Yesterday, the House passed the Iran Refined Petroleum Sanctions Act, sponsored by Rep. Howard Berman (D-Calif.), which imposes sanctions on companies that sell refined petroleum to Iran or support Iran's refining sector.
This comes as President Obama's self-imposed year-end deadline for progress with Iran approaches with little to show for the administration's repeated efforts to engage Tehran. The administration's rhetoric has shifted in recent weeks, with the president citing the need for sanctions to "exact a real price."
Talking tough on Iran is a nice change from an administration that avoided doing so for months in an effort to placate the mullahs. But talk alone is not going to stop Iran from developing a nuclear weapon.
The question is how far the administration is willing to go on sanctions outside of the United Nations Security Council. This is important because it is not clear that China and Russia are willing to move quickly to support a new Security Council resolution. Chinese officials couldn't find time in their schedules to attend a P5+1 meeting before the end of the year. Instead, they literally agreed to phone it in and participate in a conference call instead. Even if the Security Council passes a new round of sanctions, the sausage making process at the United Nations has traditionally gutted the strong draft resolutions put forward by the U.S. government, resulting in weak resolutions which few bother to implement.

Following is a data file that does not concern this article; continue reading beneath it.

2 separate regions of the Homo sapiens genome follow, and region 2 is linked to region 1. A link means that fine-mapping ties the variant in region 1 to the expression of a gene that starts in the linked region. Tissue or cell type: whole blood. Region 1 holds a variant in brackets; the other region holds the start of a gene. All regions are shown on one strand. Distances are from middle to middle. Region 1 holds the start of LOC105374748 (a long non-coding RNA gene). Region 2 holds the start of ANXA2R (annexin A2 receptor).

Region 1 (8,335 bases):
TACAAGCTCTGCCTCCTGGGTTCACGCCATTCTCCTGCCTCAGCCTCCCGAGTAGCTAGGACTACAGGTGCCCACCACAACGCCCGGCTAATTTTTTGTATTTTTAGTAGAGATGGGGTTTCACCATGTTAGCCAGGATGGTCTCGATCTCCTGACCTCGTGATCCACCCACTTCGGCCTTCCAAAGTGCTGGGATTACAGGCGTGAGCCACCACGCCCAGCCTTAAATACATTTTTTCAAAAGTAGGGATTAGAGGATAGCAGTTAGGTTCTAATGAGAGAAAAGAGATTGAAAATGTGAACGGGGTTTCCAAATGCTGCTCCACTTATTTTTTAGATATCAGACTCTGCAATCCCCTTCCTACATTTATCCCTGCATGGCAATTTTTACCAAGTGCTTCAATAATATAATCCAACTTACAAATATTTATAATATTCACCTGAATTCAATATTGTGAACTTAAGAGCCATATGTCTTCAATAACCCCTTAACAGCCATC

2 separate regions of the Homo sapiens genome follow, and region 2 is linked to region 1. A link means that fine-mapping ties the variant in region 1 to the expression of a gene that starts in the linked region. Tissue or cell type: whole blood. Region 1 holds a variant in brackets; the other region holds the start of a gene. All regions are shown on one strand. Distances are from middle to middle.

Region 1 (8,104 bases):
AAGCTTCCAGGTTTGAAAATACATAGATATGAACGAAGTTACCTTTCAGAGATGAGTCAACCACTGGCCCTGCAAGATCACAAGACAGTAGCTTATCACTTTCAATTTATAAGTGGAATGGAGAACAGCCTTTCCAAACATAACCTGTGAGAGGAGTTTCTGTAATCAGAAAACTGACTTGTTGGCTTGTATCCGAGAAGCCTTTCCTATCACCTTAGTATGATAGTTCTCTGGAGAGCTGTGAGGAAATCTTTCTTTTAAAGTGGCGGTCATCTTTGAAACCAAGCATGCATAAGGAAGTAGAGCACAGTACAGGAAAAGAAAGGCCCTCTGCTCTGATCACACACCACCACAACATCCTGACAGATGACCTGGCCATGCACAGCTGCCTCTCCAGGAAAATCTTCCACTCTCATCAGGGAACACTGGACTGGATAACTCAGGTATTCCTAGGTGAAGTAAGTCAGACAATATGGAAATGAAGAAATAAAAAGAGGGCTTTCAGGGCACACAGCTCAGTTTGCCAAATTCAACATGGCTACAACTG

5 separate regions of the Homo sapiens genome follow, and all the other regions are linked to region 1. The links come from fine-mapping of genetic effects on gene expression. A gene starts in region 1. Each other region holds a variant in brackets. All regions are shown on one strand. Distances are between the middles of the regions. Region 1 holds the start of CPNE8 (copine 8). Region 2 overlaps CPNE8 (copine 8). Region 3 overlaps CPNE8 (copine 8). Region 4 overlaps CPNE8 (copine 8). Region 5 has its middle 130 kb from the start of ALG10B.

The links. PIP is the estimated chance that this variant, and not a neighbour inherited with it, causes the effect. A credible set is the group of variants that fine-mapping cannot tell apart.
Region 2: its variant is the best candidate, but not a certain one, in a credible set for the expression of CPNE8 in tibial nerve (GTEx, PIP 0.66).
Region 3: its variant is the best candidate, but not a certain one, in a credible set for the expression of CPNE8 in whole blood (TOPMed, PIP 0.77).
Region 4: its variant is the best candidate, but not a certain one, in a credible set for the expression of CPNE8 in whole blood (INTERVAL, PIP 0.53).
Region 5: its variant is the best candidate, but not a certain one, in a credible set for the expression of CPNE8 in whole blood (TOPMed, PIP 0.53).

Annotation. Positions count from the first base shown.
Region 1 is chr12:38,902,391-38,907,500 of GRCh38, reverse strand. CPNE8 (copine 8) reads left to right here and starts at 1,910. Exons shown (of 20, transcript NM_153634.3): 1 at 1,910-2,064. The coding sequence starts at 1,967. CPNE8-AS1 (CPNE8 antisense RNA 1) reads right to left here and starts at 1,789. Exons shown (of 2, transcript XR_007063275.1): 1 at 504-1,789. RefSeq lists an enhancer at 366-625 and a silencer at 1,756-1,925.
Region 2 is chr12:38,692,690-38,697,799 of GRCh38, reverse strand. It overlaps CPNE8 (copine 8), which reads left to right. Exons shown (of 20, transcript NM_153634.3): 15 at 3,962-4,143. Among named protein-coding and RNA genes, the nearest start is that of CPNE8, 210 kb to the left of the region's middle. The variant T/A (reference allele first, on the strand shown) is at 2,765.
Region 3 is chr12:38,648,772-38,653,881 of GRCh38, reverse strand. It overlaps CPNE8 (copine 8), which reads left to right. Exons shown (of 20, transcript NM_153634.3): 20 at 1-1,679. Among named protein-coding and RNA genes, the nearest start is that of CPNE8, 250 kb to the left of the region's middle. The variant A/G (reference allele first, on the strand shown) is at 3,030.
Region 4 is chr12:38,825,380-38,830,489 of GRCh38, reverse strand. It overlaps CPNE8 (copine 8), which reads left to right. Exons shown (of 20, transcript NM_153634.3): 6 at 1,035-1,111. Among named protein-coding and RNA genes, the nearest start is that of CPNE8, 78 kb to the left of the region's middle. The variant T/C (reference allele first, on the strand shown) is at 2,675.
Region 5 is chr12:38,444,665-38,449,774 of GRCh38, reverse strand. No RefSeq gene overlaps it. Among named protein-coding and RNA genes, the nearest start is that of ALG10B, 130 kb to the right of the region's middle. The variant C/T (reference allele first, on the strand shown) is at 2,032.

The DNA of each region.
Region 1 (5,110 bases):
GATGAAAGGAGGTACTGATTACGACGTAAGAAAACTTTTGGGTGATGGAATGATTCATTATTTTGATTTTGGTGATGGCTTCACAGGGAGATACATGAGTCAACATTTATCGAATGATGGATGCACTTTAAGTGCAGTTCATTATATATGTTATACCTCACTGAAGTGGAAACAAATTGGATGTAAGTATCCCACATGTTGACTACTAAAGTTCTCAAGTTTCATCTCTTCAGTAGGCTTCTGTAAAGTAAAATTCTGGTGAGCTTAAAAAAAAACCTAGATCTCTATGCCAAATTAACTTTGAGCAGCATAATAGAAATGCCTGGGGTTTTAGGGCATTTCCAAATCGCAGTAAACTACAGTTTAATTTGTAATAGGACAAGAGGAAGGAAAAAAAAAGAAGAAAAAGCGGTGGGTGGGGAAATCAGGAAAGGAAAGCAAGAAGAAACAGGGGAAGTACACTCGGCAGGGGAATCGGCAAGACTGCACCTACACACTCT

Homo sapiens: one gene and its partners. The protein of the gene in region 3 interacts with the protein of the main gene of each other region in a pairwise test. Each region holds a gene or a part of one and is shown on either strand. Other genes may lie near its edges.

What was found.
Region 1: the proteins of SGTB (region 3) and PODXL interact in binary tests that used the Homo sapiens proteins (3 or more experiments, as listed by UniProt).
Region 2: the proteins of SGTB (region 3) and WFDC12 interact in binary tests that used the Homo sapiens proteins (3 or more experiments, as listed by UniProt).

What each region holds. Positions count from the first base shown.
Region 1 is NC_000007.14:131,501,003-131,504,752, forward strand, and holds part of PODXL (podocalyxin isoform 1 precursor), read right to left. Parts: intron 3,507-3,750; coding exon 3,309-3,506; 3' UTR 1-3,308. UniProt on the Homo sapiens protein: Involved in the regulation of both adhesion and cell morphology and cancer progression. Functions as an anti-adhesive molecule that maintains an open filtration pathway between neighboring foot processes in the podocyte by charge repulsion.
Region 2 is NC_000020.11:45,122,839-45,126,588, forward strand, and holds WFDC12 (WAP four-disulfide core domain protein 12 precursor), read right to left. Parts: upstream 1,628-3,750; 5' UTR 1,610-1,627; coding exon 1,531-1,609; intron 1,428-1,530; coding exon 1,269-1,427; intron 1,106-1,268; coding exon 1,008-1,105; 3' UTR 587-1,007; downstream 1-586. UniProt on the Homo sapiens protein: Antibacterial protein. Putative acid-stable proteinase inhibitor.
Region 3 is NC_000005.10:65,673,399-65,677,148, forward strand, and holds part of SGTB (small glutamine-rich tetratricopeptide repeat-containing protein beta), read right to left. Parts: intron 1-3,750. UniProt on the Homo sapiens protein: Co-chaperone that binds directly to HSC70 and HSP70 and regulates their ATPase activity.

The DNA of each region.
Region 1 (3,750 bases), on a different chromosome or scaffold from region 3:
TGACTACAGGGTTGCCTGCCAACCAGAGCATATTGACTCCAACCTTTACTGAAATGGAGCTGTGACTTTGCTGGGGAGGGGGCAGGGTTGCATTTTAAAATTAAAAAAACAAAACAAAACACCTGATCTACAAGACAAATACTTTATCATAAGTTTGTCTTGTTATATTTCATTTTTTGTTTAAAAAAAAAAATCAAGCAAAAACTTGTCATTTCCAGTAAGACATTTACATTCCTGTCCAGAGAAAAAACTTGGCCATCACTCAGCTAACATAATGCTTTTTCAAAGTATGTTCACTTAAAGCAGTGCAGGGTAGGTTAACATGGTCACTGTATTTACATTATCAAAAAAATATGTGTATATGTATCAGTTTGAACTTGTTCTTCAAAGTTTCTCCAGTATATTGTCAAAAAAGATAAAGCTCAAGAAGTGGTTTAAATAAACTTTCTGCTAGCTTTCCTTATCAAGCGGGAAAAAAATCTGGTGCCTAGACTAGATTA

So, given the uncertain prospects at the United Nations, it is somewhat surprising that the administration is not using the Iran sanctions legislation moving through Congress as a lever to influence the Russians, Chinese, and Europeans. Instead, the administration is asking the Senate to significantly modify its version of the legislation (sponsored by Sen. Chris Dodd (D-Conn.). Even though the legislation was hotlined last week, Sen. Kerry has held it up at the administration's request.
The administration wants senators to add an exemption for countries that the administration designates as "cooperating" in the international effort to prevent Iran from obtaining a nuclear weapon. In reality, this guts the legislation because the State Department never met a country it didn't consider cooperating in cases such as this. This administration's effort comes even though the Senate bill includes the same divestment legislation that a certain senator from Illinois named Barack Obama introduced with Sen. Brownback (R-Kans.) in 2007.
It is unlikely that either the House or the Senate versions is a silver bullet -- questions remain about the impact on the regime even if the current legislation passed and was promptly implemented by the administration. But the administration's efforts to gut the legislation and its sensitivity about the supposedly robust international coalition they like to tout as a product of their willingness to talk to Tehran raises questions about how serious they and their "partners" are about stopping Iran's progress toward a nuclear weapon.